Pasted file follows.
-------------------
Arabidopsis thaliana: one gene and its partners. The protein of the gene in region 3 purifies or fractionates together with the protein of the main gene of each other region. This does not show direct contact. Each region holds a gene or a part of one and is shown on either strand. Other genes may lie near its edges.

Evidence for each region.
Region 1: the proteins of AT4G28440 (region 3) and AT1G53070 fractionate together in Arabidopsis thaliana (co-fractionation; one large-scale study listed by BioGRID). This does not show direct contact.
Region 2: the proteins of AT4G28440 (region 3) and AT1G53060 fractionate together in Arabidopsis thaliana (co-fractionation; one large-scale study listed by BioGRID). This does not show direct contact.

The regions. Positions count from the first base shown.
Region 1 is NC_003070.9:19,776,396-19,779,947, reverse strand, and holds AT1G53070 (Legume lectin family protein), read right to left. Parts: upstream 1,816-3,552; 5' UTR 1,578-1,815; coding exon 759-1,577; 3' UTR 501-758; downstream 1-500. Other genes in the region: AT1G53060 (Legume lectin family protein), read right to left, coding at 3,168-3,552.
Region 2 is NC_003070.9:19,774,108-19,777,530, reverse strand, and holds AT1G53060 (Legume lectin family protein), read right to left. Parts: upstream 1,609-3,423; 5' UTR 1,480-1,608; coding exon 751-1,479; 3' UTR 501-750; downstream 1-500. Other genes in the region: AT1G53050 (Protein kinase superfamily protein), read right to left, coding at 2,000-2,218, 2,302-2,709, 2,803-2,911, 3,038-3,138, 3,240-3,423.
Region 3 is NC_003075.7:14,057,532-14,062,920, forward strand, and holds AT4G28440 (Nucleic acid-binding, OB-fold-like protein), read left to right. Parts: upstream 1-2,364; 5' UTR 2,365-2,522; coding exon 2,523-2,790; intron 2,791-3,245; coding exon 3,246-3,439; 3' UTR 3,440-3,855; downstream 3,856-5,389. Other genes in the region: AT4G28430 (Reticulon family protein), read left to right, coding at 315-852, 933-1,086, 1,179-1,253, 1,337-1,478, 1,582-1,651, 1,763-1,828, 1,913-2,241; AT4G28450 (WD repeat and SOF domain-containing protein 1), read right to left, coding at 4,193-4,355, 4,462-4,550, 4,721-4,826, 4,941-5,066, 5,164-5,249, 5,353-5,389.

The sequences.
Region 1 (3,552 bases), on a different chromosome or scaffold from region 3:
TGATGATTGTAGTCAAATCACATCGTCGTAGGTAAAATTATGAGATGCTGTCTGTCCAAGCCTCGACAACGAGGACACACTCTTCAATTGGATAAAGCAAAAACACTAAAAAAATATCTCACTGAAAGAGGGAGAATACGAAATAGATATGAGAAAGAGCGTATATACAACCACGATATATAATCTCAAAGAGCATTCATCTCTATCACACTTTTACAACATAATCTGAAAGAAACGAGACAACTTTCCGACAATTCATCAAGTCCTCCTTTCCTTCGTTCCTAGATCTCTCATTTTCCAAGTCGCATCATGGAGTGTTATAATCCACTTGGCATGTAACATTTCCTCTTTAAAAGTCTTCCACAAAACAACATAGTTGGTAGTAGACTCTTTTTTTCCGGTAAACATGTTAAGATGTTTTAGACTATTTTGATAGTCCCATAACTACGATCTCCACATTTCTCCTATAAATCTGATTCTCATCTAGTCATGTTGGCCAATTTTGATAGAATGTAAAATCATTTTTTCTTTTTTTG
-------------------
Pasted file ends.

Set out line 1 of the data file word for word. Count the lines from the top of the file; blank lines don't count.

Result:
Arabidopsis thaliana: one gene and its partners. The protein of the gene in region 3 purifies or fractionates together with the protein of the main gene of each other region. This does not show direct contact. Each region holds a gene or a part of one and is shown on either strand. Other genes may lie near its edges.